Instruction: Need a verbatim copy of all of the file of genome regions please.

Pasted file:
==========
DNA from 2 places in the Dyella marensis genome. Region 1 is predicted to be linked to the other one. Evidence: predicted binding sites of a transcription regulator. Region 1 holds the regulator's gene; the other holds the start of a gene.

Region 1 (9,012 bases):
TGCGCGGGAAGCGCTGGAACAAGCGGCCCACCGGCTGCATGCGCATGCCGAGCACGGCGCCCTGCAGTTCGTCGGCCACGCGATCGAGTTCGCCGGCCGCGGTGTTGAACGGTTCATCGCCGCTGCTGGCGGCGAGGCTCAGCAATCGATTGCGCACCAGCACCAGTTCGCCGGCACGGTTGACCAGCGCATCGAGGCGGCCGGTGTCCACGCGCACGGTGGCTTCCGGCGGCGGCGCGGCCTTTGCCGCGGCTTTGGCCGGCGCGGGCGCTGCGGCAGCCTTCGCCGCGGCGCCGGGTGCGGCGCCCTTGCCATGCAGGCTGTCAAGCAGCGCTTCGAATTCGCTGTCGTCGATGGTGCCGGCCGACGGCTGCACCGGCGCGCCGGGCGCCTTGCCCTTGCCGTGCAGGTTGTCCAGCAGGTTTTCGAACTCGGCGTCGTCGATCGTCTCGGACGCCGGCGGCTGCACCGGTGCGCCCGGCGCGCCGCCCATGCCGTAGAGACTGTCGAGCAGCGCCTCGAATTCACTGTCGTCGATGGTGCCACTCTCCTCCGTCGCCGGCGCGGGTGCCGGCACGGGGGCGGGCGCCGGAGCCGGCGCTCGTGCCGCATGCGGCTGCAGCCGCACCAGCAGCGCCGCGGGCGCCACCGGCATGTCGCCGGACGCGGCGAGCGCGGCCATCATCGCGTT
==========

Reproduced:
DNA from 2 places in the Dyella marensis genome. Region 1 is predicted to be linked to the other one. Evidence: predicted binding sites of a transcription regulator. Region 1 holds the regulator's gene; the other holds the start of a gene.

Region 1 (9,012 bases):
TGCGCGGGAAGCGCTGGAACAAGCGGCCCACCGGCTGCATGCGCATGCCGAGCACGGCGCCCTGCAGTTCGTCGGCCACGCGATCGAGTTCGCCGGCCGCGGTGTTGAACGGTTCATCGCCGCTGCTGGCGGCGAGGCTCAGCAATCGATTGCGCACCAGCACCAGTTCGCCGGCACGGTTGACCAGCGCATCGAGGCGGCCGGTGTCCACGCGCACGGTGGCTTCCGGCGGCGGCGCGGCCTTTGCCGCGGCTTTGGCCGGCGCGGGCGCTGCGGCAGCCTTCGCCGCGGCGCCGGGTGCGGCGCCCTTGCCATGCAGGCTGTCAAGCAGCGCTTCGAATTCGCTGTCGTCGATGGTGCCGGCCGACGGCTGCACCGGCGCGCCGGGCGCCTTGCCCTTGCCGTGCAGGTTGTCCAGCAGGTTTTCGAACTCGGCGTCGTCGATCGTCTCGGACGCCGGCGGCTGCACCGGTGCGCCCGGCGCGCCGCCCATGCCGTAGAGACTGTCGAGCAGCGCCTCGAATTCACTGTCGTCGATGGTGCCACTCTCCTCCGTCGCCGGCGCGGGTGCCGGCACGGGGGCGGGCGCCGGAGCCGGCGCTCGTGCCGCATGCGGCTGCAGCCGCACCAGCAGCGCCGCGGGCGCCACCGGCATGTCGCCGGACGCGGCGAGCGCGGCCATCATCGCGTT